Thursday, February 11, 2021

The Great Backyard Bird Count

Well, I had the week all planned out - five more posts on the Arctic before going on to other things.  But fate and my laptop interfered and I touched the wrong key and totally lost the entire 4th post in the group.  Now I've started over to write that post again, but it will take a few days, so I'll keep trying to post some other things of interest, starting today with the Great Backyard Bird Count.

The Great Backyard Bird Count (GBBC) started in 1998, as an effort to build a large international database on bird sightings through 'citizen science'.  It's run by the Audubon Society. the Cornell Lab of Ornithology, and Birds Canada. three of the most reputable agencies in North America, and the work is all done by citizen volunteers.  The annual event is on this weekend from tomorrow, Feb. 12th to Monday Feb 15th. so you get 4 days to keep track of the birds you see.   

You can easily google GBBC to find out all about it.  They encourage you to use one of two phone apps, either Merlin Bird ID app, or the eBird Mobile app to keep track of and submit your bird list.  You must watch for birds for a minimum of 15 minutes over the 4 days, but I'm almost always keeping an eye out for birds that come to the feeder, and often sitting in front of the window watching, so that won't be hard.

Most people will just be submitting the birds that come to their feeders, and I'm sure I'll see both Chickadees and Nuthatches, but I don't know about much else.  There might also be a woodpecker or two, a Goldfinch, and perhaps a Crow or gull flying in the distance.  Some will go out birding, perhaps to see ducks and gulls along the waterfront.

But I realize that even seeing just a few birds is important information to submit, because it helps establish current population levels.  The fact that we've seen fewer birds this year than in the past is part of the picture, so I'm going to participate regardless.  And I think it's useful for an old geezer like myself to figure out these fancy phone apps, just to be sure my electronic ability doesn't fossilize!  Our grandson out west is rapidly passing me!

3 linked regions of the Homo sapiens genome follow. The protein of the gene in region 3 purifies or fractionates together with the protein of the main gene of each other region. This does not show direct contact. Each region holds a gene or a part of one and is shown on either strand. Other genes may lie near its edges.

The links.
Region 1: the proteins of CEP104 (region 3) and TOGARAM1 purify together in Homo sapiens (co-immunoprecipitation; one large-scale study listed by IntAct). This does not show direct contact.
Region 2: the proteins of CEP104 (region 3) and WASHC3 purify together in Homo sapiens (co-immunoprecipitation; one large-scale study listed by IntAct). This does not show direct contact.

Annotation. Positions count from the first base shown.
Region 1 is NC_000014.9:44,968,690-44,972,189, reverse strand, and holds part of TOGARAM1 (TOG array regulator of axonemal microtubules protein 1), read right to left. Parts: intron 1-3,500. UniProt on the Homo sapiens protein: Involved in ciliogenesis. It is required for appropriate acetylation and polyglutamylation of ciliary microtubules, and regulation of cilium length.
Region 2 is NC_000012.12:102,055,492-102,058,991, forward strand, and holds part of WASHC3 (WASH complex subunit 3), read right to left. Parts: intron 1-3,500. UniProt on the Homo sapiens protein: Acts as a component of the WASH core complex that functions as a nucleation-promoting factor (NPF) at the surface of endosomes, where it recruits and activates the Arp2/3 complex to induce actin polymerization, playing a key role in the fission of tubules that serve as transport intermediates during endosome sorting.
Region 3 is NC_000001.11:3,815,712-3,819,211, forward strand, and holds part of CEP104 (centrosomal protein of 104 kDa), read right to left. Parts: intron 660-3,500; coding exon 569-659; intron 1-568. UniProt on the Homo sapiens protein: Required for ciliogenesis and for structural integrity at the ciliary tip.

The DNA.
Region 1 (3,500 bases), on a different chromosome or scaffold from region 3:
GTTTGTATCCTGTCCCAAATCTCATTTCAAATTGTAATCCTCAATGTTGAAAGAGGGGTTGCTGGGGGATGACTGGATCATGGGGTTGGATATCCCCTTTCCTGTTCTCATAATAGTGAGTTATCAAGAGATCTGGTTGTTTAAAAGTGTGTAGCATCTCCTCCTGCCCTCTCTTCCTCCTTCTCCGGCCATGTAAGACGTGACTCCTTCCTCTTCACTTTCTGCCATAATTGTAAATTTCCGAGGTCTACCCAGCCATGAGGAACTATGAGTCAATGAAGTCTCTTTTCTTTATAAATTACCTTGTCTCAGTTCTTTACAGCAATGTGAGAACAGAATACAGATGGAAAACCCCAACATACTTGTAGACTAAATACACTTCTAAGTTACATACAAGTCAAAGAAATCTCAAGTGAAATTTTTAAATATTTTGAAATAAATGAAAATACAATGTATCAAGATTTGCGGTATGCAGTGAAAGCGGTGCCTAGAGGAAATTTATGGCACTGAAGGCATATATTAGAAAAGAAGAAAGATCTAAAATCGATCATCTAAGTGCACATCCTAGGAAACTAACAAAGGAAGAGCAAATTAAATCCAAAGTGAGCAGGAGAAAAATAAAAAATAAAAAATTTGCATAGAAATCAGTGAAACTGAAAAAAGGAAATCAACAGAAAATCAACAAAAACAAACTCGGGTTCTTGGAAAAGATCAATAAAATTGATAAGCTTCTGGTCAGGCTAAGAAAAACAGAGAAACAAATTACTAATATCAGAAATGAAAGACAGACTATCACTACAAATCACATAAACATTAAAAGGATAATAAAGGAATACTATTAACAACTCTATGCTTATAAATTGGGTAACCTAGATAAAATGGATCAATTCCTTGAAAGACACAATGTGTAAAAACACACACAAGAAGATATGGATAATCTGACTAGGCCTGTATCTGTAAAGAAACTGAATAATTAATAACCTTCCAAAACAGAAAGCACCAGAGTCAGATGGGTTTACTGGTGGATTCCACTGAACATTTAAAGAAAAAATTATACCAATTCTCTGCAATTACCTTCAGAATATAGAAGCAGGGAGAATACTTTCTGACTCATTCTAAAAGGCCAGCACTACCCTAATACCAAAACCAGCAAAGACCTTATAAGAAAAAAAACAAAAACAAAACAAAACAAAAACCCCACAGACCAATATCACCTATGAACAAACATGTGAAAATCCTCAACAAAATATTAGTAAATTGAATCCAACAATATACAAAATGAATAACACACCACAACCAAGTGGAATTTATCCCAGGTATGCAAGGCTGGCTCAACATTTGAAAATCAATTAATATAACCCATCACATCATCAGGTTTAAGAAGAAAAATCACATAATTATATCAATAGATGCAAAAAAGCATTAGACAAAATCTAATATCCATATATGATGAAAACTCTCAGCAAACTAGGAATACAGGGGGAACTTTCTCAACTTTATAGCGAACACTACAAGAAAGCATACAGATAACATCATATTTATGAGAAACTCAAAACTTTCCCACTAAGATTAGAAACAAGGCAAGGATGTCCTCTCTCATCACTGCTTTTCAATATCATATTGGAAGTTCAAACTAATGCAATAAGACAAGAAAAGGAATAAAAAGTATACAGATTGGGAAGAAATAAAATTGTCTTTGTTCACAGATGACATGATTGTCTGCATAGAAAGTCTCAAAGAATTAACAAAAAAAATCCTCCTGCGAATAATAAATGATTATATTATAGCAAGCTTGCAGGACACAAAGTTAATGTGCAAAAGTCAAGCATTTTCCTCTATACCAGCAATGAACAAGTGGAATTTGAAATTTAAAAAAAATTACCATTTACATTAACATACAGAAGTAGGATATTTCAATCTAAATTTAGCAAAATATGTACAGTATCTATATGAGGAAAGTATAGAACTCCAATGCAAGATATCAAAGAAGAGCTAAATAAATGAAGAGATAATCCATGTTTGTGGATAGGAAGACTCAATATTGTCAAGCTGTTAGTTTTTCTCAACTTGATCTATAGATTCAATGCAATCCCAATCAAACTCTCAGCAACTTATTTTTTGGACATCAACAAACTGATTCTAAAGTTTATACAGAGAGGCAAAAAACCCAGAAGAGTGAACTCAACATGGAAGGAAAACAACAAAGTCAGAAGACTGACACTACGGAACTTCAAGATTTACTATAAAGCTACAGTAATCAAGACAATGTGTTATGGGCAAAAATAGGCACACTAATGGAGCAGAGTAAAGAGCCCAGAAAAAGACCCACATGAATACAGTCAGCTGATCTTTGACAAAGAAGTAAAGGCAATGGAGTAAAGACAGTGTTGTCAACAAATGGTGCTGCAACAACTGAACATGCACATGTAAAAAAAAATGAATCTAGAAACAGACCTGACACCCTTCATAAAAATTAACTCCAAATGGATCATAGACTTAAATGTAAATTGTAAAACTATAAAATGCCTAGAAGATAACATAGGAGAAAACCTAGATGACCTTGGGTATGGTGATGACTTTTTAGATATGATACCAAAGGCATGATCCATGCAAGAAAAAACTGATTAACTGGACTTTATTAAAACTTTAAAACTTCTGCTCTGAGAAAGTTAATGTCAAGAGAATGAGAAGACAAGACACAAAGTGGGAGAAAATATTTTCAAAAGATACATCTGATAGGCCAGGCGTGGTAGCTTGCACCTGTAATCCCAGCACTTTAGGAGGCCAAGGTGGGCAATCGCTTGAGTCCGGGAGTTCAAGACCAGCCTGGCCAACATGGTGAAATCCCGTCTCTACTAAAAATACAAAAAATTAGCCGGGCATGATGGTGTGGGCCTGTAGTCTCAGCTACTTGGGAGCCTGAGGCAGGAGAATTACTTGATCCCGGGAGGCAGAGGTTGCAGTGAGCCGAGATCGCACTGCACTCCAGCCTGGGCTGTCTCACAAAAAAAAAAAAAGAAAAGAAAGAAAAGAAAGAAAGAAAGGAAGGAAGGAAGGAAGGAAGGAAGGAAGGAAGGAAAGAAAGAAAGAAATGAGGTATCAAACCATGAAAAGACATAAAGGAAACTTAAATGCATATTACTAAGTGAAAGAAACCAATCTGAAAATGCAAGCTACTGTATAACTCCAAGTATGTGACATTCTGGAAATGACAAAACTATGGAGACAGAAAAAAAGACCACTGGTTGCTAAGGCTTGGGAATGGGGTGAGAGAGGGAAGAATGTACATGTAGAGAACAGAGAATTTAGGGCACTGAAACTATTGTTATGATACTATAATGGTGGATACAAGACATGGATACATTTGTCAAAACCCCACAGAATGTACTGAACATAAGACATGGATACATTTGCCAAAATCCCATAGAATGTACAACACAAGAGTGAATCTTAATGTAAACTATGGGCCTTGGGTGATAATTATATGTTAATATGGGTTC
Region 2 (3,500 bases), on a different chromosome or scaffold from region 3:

So far the GBBC has proven remarkably popular.  Participation is growing rapidly and reached just under 250,000 last year, with nearly 7000 different species observed.  Interestingly, though the U.S. dominates participation, India ranks second; the U.S., India and Canada heavily outweigh the rest of the world.

So if you're bored and want something to do during the next four days, try it yourself.  It looks both easy and fun.  I'll let you know how I do next week.

In the meantime it continues snowy here, with both a gentle flurry and pale sunshine, a 'sunflurry', out the window at the moment.  The snow just keeps on accumulating, light and fluffy.

The wheelchair technician was here this morning, and adjusted my seat cushion.  Wheelchair cushions can deteriorate quickly, especially the kind I have, but this kind helps avoid pressure sores and since I'm sitting in it 12 hours a day that's important.  It feels quite different now, as I'm sitting up straighter.  We hope it will help.  I've developed my own simple series of stretches to do, in order to at least maintain my limited trunk strength if not improve it.


  1. Thank you for the reminder!
    I will give it a try, between naps. lol

  2. Usually we take part in this as part of our club's activity. We travel to three different houses and count there. The first two provide coffee and little snacks, muffins - that kind of thing, and at the third we have lunch. We have been doing it for years and it is a wonderful social event with citizen science as the driving force. Sadly, this year due to COVID it will not take place - at least not together. Good luck with your count. Over the past few days Common Redpolls have been showing up in my backyard. It started with two and today there were seven.

  3. Oh how frustrating to have lost all your work. Nice to see the birds though. :)

  4. I do love that view out into the snow.

  5. Hopefully you'll get more birds than you've been seeing lately. Many years ago a friend who was a bird bander came to band the birds at our feeder. We thought we had eight black-capped chickadees, ten at the most, visiting our feeders -- she banded 26 chickadees before exhausting her supply of that size band. One of those birds visited the feeder for the next three years, it was the last to disappear.

  6. I did the Christmas bird count. I keep track, too, of the birds at the feeder.

  7. Good luck with the count and the cushion. I hadn't heard of the count before - I won't take part since I'd have to sit in the very, very, very cold sunroom to do so. I do know I have chickadees and I suspect the others are the nuthatches you mention. I also have a set of Hungarian partridges who regularly visit the area around the feeder.

    Take care, stay well.

  8. I think I may have heard of that bird count a number of years ago but had forgotten about it. When I was a member of the Stratford Field Naturalist Club back in the late 80's I was more in tune with things like that. Always so nice to see the birds outside at the feeders. They are like little feathered angels.

  9. I shared my partial view of a chickadee the other day. I have seen nuthatches in my state but not anymore as I don't live near large trees anymore.